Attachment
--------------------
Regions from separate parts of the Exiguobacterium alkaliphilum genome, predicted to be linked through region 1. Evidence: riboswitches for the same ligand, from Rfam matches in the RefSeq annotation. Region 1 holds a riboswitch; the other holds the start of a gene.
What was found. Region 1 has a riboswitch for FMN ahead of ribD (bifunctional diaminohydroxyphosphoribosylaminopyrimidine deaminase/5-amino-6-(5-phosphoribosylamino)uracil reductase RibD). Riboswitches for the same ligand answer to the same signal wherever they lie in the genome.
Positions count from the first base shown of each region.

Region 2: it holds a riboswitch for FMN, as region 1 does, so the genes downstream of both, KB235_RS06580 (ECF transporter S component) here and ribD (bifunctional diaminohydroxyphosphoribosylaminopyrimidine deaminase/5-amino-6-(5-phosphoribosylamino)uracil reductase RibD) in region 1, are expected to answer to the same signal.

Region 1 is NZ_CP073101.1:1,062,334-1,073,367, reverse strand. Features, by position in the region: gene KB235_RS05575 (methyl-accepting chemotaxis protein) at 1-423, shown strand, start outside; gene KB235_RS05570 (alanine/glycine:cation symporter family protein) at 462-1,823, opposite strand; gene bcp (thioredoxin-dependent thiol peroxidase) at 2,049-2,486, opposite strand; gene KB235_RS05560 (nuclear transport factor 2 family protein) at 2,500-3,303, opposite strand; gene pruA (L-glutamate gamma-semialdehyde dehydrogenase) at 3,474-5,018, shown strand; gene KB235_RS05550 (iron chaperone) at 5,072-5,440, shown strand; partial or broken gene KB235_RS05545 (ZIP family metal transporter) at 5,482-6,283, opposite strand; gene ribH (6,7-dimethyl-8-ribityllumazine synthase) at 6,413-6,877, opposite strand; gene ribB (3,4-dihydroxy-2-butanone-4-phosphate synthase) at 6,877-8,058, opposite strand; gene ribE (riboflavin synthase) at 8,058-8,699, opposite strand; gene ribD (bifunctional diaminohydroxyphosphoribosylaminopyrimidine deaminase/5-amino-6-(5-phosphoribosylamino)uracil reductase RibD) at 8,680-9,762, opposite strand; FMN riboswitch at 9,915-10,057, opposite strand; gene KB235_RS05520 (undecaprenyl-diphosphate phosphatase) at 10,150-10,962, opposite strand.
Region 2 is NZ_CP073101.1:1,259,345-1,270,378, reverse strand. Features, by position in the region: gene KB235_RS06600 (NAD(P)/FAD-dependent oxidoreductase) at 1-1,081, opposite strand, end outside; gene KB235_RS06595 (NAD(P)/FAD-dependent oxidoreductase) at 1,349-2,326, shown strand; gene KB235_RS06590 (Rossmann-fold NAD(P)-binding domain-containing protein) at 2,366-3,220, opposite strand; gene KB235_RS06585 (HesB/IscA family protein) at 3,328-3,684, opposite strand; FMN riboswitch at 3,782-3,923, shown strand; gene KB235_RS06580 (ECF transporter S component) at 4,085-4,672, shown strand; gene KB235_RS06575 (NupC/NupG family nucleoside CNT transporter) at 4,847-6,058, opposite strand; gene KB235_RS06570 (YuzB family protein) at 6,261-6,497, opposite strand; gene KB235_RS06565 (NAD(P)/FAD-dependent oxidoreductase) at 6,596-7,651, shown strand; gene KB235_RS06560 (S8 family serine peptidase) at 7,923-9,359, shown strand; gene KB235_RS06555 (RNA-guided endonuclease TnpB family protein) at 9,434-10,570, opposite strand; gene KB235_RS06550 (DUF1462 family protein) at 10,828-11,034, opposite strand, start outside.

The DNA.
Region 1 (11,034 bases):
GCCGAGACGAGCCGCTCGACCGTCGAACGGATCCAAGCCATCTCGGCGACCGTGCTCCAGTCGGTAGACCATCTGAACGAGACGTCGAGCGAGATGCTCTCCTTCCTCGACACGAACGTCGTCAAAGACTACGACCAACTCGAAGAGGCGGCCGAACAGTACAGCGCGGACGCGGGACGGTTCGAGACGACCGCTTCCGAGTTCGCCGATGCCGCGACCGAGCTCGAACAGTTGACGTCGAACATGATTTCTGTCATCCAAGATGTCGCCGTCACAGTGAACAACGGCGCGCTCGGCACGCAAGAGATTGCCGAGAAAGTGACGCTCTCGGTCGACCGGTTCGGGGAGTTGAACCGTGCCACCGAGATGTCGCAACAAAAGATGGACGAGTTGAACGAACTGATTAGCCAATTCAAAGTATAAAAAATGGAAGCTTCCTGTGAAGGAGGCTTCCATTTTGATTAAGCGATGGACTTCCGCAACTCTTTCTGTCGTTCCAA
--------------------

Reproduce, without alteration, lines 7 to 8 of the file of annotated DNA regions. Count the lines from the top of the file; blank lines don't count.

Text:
The DNA.
Region 1 (11,034 bases):